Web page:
Believe it or not, the book that has kept Max weighed down for seemingly ages, The Aquaman Archives Vol. 1 gets its final stories examined, and where appropriate, mocked. But it’s not all silly this time as Ramona Fradon’s final work on Aquaman is on display in some visually exciting stories! Go on and see it through with Super-Fly’s seasick sidekick!
Super-Fly Comics & Games’ plucky sidekick Max Lake has embarked on a journey to read his collection of DC & other comics! Join Max each week every Friday as he takes on his Library! Titles reviewed by this blog do not necessarily reflect what the store has in stock, but you can always email the store to special order something that you’ve seen here at firstname.lastname@example.org. You can also call Super-Fly at (937) 767-1445 or just ask someone at the store next time you’re there for special orders. You can read past entries of the blog here. Any questions or comments for Max should be sent to email@example.com or feel free to comment in the comments section below. Check out @maxdlake to follow Max on Twitter. The things Max writes do not necessarily reflect the views of Super-Fly Comics & Games, and Super-Fly Comics & Games is not responsible for what Max says—especially anything that bugs you.
Written 4/23/12 -Later than Last Entry
Well, I’ve gone and finally finished The Aquaman Archives Volume 1 tonight, a book that I started about a month ago. I know, that’s pretty sad when I have a ton of books to get through it and it takes me a month to get through one of them. To be fair, in that month I’ve stepped things up at my job quite a bit so I have a lot less free time and when I do come home and have free time I’m usually exhausted and need to spend time with the wife. But I need to find more time to read and write to keep this blog chugging along and to keep me reading as much as possible, since I’d like to get through as much of my Library in as short a time as I can manage. But enough carrying on about that, let’s take a look at some of the stories, shall we?
I feel like I’ve gone into obscene amounts of detail for this volume, so I’ll try not to be as wordy here as not to spoil the entire book. The first story I picked up of course was “Aqualad Goes to School,” which is exactly as it sounds, Aquaman decides his protégé needs an education and takes him to an elementary school on an island. Aqualad shows amazing aptitude for a boy his age, especially when it comes to knowledge about the sea. On the way to his placement exam, Aqualad stops to help some people when their boat gets capsized. While helping them, Aqualad gets cracked on the head by the bow of the ship and loses his memory. Aquaman and Aqualad try to reschedule the test to no avail, as the school officials refuse. So Aquaman actually helps Aqualad cheat on the test as Aqualad got a perfect score on the same test a day before. The cheating is done by Aquaman getting his fishy friends to assemble as hints just outside the school window. Yes, that means electric eels assembling as a picture frame to form the Mona Lisa, the answer to a question; the fish then form in the shape of a boot to remind Aqualad about Italy for another question. Aqualad later wonders why the fish were helping him do that spontaneously with every question. Gee, I wonder?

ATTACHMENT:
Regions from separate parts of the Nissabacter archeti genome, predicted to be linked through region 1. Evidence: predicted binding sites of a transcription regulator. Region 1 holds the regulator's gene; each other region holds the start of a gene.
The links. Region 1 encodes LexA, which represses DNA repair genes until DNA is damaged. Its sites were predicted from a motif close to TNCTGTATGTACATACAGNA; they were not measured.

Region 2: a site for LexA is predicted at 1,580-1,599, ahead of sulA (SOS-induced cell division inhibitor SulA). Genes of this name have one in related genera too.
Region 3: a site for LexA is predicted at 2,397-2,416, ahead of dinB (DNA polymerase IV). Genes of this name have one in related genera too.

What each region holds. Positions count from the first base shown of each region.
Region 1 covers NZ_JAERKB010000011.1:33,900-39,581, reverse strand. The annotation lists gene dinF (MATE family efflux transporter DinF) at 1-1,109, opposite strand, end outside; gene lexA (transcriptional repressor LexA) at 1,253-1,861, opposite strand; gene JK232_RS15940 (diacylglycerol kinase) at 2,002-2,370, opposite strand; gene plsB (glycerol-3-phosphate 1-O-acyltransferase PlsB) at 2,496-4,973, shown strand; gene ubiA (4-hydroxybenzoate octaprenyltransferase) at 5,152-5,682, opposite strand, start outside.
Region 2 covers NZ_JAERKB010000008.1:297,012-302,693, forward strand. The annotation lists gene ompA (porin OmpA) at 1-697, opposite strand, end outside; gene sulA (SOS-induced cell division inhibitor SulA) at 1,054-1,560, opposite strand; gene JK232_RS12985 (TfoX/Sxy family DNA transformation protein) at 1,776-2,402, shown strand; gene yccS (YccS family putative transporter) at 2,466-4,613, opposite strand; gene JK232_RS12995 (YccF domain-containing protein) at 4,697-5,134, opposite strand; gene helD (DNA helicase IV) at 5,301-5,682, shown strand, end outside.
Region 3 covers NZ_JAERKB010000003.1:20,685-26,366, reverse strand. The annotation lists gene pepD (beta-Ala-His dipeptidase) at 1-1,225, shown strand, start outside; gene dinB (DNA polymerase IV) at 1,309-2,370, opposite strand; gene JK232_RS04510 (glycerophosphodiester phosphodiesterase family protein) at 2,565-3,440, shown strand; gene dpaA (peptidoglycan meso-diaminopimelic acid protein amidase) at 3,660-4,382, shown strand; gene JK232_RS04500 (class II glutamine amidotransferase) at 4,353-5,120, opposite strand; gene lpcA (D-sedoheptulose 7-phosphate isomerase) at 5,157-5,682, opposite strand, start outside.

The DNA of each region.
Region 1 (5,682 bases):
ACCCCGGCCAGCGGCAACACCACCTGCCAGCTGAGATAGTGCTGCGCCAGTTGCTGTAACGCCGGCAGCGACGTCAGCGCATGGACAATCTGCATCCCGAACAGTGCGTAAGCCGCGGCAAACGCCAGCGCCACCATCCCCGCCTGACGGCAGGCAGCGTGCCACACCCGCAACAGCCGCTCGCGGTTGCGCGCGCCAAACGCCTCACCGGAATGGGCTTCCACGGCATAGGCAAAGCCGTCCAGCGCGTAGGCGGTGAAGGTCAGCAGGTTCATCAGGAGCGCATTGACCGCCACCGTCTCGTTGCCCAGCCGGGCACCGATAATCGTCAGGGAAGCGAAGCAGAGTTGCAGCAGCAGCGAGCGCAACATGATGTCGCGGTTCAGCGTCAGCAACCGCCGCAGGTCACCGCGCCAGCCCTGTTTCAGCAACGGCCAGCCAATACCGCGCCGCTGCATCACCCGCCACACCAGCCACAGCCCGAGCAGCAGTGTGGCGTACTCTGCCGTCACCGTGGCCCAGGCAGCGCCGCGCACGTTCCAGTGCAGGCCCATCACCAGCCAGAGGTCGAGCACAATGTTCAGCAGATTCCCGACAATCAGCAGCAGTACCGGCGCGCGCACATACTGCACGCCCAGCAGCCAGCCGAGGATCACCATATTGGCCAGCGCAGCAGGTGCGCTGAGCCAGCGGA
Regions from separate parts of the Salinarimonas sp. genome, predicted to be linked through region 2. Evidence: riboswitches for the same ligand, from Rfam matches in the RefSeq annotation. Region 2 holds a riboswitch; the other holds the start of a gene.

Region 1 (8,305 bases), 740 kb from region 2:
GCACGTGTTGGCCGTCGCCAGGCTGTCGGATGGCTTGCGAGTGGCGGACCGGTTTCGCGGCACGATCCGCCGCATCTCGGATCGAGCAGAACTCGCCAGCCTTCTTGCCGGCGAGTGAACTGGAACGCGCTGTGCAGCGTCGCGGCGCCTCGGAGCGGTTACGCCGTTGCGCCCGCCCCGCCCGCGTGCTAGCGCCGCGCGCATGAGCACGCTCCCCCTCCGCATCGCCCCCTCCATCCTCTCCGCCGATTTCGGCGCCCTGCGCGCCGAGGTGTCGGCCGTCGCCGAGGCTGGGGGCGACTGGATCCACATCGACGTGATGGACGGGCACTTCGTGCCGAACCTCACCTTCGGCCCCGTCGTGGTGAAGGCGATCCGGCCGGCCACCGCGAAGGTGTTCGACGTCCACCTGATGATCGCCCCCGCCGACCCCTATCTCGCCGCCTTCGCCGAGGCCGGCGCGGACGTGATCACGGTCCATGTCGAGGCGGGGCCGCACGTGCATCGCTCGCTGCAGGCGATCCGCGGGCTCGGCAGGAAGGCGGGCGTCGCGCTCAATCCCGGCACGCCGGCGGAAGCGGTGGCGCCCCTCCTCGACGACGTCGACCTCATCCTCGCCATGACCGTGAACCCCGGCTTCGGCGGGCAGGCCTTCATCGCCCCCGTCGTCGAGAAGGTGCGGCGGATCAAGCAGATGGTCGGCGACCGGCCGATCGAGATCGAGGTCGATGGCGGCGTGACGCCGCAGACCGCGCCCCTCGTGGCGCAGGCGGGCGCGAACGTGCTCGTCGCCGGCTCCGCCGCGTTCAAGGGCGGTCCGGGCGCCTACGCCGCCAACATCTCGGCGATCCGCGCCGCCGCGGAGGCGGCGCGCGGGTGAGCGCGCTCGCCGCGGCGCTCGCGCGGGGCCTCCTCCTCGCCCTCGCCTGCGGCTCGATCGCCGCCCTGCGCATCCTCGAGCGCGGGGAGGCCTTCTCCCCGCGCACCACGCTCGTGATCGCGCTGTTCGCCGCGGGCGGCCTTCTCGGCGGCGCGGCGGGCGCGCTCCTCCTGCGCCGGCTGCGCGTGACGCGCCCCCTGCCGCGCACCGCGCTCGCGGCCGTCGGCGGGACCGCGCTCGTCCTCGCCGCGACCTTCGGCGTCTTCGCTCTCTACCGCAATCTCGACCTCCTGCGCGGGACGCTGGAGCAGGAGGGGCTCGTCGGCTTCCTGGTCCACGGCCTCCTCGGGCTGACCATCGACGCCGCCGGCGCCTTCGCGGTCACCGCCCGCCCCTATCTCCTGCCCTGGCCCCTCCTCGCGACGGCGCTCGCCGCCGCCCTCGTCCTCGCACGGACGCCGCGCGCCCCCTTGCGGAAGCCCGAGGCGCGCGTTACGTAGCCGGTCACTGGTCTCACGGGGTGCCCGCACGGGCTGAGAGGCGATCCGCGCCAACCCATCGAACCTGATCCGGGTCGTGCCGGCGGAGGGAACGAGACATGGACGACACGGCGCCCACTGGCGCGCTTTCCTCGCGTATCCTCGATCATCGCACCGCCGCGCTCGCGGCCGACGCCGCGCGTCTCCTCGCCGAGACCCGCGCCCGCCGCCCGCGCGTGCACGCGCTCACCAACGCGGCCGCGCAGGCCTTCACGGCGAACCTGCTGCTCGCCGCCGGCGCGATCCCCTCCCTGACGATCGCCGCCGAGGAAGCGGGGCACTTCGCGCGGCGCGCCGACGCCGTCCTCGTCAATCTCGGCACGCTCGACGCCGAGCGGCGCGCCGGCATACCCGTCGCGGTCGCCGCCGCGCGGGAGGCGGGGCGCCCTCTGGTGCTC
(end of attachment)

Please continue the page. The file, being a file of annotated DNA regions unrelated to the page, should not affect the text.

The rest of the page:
Then there’s “The Silly Sailors of the Sea” where a bunch of young punks take a sail boat for a joy ride without actually knowing how to sail. Aquaman doesn’t like this and decides to teach these teens a lesson in the value of sea safety! Uh oh! So basically, with the help of his aquatic pals, Aquaman stages a whirlpool, a storm, and sea monsters each freaking out the teen boat hustlers to where they want to go home, but as soon as the threat subsides, they get more confident of their sailing prowess since they overcame the emergencies making them decide to keep going.
Finally, Aquaman has had enough and gets a pirate ship from the ocean floor as well as some dummies and costumes that “sank recently” to stage a pirate ship attacking the young toughs. The youths cry and wet their pants (well, just about) and beg to be let go, and Aquaman the pirate of course lets them go making them promise they will learn how to become sailors before they set out to sea again. Staging natural disasters to teach a bunch of kids a lesson seems a little extreme to me, but we’ve all know Superman to be equally jerkish to extremes in the Silver Age, so why not Aquaman?
Another story has Aquaman playing mailman to an old man running a lighthouse who invites Aquaman to watch his favorite show with him, “Sea Chase” starring an actor named Jim Flood and his brother Ted. The old man begins to taunt Aquaman that he couldn’t do the things that Jim Flood can. Then, before you know it, Aquaman and Aqualad are starring in the same show when the real actors get the bends. “You needn’t even change your costume!” says the director, “Our special effects man will retouch the films so that the TV public will think Jim and Ted Flood starred!” which makes me wonder how they did it pre-CGI. Another Hollywood mystery I suppose…
The story ends with Aquaman revisiting the lighthouse and watching the episode he and Aqualad filled in for with the old man, though now with the Hollywood magic making it look like the real Jim and Ted Flood in action. The old man boasts again that Aquaman could never do what Jim Flood does and Aquaman and Aqualad decide not to humiliate the old fool by revealing the truth then summoning fish to do horrible things to him and just share a wink. Oh you silly old man!